Transnational Education (TNE) is another route to establishing a sustained presence. Navigating the political, financial, regulatory, and digital landscape of a potential new market can be complex. Current Ecctis research [PDF}, commissioned by the UK Foreign Commonwealth & Development Office, provides intelligence on the feasibility of international branch campuses in the ASEAN region. This research seeks to provide in-depth insights for higher education decision-makers when considering investment in TNE projects.
Regional hubs and university access centres can be an effective means of engaging in the student journey. Hubs can be useful for bringing together enquirers, applicants, and alumni, as well as university admissions, recruitment, and academic staff. Alternatively, an entire region may act as an educational hub, as can be seen with Morocco. This regional hub seeks to enable a new generation of universities to operate under common standards of practice and governance, and therefore facilitate student mobility from Africa and the Middle East.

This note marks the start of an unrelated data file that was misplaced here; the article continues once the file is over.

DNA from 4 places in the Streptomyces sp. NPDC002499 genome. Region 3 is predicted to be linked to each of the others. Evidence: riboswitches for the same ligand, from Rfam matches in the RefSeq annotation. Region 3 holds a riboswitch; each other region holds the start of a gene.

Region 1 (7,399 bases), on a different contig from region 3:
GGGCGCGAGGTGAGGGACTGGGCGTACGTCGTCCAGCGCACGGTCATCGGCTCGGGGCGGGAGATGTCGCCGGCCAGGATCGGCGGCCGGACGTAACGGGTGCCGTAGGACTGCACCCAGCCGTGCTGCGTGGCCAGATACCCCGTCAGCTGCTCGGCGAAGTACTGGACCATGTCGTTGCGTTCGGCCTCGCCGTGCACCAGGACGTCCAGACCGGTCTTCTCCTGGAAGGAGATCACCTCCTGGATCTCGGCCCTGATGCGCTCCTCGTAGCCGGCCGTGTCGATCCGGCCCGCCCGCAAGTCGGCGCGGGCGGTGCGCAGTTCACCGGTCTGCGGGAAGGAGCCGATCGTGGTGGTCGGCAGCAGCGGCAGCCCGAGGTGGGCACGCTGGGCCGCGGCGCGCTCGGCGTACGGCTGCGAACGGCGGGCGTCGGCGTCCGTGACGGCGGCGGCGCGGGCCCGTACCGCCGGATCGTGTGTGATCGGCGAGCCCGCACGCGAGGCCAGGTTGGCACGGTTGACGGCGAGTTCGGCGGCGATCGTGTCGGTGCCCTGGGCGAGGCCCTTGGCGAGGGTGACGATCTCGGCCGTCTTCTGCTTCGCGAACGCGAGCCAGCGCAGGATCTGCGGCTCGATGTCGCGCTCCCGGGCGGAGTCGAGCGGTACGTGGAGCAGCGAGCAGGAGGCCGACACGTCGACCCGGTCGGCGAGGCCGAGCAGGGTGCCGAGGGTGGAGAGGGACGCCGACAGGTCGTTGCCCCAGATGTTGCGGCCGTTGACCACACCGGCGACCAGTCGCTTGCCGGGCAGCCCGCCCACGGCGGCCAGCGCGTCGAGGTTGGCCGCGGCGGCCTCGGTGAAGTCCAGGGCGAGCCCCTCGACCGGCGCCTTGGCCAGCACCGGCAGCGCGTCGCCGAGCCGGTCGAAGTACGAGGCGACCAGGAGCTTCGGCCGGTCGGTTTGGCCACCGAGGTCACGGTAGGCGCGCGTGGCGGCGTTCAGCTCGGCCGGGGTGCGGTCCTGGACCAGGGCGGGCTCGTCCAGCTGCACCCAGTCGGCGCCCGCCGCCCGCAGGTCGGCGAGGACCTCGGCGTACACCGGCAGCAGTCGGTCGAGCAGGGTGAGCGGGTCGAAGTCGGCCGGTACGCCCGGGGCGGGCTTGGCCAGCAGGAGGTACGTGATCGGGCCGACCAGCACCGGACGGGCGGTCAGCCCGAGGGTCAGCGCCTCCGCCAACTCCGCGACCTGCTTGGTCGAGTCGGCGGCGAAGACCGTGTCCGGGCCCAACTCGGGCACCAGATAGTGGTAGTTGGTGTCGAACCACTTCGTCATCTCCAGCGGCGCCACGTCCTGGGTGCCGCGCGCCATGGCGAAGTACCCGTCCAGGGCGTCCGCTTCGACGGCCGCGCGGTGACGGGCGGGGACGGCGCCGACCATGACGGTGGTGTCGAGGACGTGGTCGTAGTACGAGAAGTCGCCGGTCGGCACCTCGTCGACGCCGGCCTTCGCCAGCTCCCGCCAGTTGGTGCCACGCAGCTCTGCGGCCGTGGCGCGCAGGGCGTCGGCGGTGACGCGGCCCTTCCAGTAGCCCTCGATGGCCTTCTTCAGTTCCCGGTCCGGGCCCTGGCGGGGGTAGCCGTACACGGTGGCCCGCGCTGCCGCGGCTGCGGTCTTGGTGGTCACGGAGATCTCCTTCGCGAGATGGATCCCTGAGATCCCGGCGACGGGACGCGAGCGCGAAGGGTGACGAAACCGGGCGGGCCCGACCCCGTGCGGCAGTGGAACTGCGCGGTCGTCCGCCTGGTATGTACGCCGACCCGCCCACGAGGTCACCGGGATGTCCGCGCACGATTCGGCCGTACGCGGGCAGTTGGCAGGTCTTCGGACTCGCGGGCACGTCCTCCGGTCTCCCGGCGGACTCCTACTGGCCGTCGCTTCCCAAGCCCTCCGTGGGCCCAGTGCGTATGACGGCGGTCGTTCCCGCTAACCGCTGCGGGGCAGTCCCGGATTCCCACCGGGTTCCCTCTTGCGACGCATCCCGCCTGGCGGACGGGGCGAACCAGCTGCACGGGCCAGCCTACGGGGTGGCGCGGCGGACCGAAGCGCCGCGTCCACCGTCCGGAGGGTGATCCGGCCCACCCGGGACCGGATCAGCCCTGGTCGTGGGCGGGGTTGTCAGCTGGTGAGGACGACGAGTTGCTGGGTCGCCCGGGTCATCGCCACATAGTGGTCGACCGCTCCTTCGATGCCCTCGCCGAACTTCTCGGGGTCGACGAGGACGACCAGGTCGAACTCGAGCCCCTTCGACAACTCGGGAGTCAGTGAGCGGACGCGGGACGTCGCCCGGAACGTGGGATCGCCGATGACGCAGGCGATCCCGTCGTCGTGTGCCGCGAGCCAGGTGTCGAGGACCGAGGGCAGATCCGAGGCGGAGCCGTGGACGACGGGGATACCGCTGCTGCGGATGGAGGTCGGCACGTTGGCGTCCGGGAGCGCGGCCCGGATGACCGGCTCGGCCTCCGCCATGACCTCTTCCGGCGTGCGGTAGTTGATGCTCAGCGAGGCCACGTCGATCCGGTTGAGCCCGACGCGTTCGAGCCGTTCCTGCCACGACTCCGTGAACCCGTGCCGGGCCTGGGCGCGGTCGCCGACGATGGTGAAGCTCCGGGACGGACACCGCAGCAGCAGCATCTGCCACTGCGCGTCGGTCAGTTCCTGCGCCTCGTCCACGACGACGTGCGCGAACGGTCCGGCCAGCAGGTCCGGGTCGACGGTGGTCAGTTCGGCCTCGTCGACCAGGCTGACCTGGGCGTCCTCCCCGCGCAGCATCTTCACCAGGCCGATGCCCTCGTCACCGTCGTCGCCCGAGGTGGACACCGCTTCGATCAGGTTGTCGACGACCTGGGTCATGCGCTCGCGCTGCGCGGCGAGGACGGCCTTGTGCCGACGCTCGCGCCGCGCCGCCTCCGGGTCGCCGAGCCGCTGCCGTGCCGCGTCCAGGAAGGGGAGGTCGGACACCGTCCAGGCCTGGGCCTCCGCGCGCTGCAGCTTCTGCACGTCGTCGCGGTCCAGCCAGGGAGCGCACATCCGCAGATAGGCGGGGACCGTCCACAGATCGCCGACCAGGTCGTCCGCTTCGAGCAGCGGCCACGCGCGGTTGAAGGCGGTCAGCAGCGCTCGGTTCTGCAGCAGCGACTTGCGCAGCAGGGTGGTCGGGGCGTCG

New approaches: support for sustainable recruitment strategies
For some UK higher education institutions, having an in-country presence represents a significant new challenge. It requires a fresh approach, with a need to quickly develop new expertise if emerging opportunities are to be maximised.
Ecctis is developing new services to help our members devise and implement new, sustainable, diversified recruitment strategies.
Our partnership with SJRennie Consulting Ltd and AfaraEd enables UK institutions to work with us to develop solutions in the following areas with a specific focus on Sub-Saharan Africa:
• Market entry solutions and strategy for market newcomers and institutions looking to scale up their operations.
• Developing the business plan for target countries to include: number of globally mobile students; country economic indicators; key industries and economic growth plans for the country; skills gap identification; academic qualifications, and English language levels.
• Developing sustainable recruitment pathways that build in diversity and take account of risk including: local foundation and pathway providers; local and international K12 schools; agents; direct students; scholarship bodies; ministries; identifying, scoping and TNE opportunities; working with High Commissions and trade bodies; digital solutions, and exhibitions and trade events.
• On-the-ground recruitment of key staff and providing an independent infrastructure for them to thrive
• Logistical, on-the-ground support
• Lead generation, application volumes, application quality, conversion, enrolment and retention
• On-the-ground and virtual itineraries including all logistics
• Ongoing consultancy, mentoring, networking, advice and support.
You may be interested in reading the other articles in this blog series, and you can do so using these links: